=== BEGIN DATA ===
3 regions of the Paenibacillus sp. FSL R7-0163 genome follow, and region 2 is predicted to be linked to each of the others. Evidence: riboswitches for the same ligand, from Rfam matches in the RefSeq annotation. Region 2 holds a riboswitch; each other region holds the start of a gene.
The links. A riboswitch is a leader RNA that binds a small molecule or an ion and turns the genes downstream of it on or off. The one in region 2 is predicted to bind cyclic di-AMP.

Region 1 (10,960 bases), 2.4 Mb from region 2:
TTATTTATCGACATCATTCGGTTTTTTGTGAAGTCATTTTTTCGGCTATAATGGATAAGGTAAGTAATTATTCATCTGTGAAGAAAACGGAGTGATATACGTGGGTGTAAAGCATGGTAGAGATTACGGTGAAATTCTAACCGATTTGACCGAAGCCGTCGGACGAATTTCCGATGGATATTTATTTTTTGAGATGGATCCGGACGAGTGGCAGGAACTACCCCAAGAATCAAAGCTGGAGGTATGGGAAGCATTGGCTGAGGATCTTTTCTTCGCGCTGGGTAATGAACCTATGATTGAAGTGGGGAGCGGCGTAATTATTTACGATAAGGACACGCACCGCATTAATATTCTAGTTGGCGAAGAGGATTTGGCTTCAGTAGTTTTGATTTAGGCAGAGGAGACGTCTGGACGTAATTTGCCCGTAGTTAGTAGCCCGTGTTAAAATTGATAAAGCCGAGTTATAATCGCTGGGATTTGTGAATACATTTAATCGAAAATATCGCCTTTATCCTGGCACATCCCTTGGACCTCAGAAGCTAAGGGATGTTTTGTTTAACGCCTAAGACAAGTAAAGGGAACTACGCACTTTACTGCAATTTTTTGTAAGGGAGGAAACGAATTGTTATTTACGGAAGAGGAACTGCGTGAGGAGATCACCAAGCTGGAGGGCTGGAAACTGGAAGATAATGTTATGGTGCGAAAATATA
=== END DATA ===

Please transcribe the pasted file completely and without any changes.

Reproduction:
3 regions of the Paenibacillus sp. FSL R7-0163 genome follow, and region 2 is predicted to be linked to each of the others. Evidence: riboswitches for the same ligand, from Rfam matches in the RefSeq annotation. Region 2 holds a riboswitch; each other region holds the start of a gene.
The links. A riboswitch is a leader RNA that binds a small molecule or an ion and turns the genes downstream of it on or off. The one in region 2 is predicted to bind cyclic di-AMP.

Region 1 (10,960 bases), 2.4 Mb from region 2:
TTATTTATCGACATCATTCGGTTTTTTGTGAAGTCATTTTTTCGGCTATAATGGATAAGGTAAGTAATTATTCATCTGTGAAGAAAACGGAGTGATATACGTGGGTGTAAAGCATGGTAGAGATTACGGTGAAATTCTAACCGATTTGACCGAAGCCGTCGGACGAATTTCCGATGGATATTTATTTTTTGAGATGGATCCGGACGAGTGGCAGGAACTACCCCAAGAATCAAAGCTGGAGGTATGGGAAGCATTGGCTGAGGATCTTTTCTTCGCGCTGGGTAATGAACCTATGATTGAAGTGGGGAGCGGCGTAATTATTTACGATAAGGACACGCACCGCATTAATATTCTAGTTGGCGAAGAGGATTTGGCTTCAGTAGTTTTGATTTAGGCAGAGGAGACGTCTGGACGTAATTTGCCCGTAGTTAGTAGCCCGTGTTAAAATTGATAAAGCCGAGTTATAATCGCTGGGATTTGTGAATACATTTAATCGAAAATATCGCCTTTATCCTGGCACATCCCTTGGACCTCAGAAGCTAAGGGATGTTTTGTTTAACGCCTAAGACAAGTAAAGGGAACTACGCACTTTACTGCAATTTTTTGTAAGGGAGGAAACGAATTGTTATTTACGGAAGAGGAACTGCGTGAGGAGATCACCAAGCTGGAGGGCTGGAAACTGGAAGATAATGTTATGGTGCGAAAATATA